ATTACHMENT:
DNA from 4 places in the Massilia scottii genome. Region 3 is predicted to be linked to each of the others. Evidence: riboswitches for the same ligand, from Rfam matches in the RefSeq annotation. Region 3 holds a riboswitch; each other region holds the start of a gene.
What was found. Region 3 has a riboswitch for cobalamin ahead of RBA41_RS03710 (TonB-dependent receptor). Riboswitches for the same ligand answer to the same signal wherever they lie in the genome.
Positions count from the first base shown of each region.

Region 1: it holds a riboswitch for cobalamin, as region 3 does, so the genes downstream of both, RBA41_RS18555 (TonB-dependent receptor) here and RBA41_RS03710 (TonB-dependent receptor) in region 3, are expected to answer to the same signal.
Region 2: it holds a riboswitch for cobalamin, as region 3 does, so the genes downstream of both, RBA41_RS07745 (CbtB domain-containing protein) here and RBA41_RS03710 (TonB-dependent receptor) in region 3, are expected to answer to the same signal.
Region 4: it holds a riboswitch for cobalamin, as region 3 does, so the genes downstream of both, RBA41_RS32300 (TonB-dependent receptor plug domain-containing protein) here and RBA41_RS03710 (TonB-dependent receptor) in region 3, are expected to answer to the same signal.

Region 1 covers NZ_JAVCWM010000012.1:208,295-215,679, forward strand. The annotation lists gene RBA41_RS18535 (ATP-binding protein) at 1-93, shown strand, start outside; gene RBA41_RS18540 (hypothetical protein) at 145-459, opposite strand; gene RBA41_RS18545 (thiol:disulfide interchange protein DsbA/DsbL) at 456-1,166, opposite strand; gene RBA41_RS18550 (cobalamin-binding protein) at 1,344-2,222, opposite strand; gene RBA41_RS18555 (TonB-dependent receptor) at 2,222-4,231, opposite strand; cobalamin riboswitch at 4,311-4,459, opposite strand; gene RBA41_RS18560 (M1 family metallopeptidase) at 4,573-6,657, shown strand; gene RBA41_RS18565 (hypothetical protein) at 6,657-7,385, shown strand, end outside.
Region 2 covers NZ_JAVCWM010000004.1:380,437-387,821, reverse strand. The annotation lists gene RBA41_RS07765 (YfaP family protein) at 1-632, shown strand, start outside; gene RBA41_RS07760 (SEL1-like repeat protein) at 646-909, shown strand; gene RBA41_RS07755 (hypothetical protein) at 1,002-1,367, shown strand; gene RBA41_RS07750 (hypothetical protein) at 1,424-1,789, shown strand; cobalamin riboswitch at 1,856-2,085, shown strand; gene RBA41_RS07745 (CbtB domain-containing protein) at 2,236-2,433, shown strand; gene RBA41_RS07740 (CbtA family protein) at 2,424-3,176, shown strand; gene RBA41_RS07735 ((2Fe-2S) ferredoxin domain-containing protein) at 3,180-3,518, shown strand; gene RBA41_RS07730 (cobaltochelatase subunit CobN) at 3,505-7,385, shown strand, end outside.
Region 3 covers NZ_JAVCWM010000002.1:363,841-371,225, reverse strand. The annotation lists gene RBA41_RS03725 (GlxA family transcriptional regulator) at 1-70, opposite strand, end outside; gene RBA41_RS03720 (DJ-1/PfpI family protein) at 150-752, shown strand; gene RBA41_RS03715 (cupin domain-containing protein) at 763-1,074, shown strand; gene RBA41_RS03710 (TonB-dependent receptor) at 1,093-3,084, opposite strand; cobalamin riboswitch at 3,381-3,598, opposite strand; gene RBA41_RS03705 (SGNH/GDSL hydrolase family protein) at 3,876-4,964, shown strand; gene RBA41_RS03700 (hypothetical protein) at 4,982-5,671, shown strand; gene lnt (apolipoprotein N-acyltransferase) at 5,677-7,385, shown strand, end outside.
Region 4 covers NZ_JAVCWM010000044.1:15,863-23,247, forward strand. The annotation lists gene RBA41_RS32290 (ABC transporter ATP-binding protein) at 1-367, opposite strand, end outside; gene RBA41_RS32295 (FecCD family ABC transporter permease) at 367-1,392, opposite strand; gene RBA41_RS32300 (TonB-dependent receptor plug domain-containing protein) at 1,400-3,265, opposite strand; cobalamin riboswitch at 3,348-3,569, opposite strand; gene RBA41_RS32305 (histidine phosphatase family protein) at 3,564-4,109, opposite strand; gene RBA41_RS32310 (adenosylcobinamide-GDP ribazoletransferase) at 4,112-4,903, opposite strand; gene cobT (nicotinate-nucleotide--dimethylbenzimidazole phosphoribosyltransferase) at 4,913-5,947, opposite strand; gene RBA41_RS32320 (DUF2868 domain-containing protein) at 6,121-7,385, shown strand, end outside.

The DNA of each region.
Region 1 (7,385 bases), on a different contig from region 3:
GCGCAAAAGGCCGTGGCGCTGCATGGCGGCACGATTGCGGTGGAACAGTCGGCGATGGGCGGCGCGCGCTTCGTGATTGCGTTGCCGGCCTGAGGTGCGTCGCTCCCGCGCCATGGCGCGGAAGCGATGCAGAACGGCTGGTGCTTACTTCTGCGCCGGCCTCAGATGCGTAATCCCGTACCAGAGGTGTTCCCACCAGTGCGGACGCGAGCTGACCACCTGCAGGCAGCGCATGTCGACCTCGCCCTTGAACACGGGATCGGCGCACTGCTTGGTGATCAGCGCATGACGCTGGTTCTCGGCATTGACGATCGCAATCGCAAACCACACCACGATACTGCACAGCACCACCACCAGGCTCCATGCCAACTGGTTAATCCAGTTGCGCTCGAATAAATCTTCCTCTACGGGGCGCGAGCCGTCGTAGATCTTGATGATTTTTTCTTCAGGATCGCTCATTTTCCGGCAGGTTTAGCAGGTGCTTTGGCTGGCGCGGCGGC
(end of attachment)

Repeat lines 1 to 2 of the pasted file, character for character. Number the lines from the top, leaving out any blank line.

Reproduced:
DNA from 4 places in the Massilia scottii genome. Region 3 is predicted to be linked to each of the others. Evidence: riboswitches for the same ligand, from Rfam matches in the RefSeq annotation. Region 3 holds a riboswitch; each other region holds the start of a gene.
What was found. Region 3 has a riboswitch for cobalamin ahead of RBA41_RS03710 (TonB-dependent receptor). Riboswitches for the same ligand answer to the same signal wherever they lie in the genome.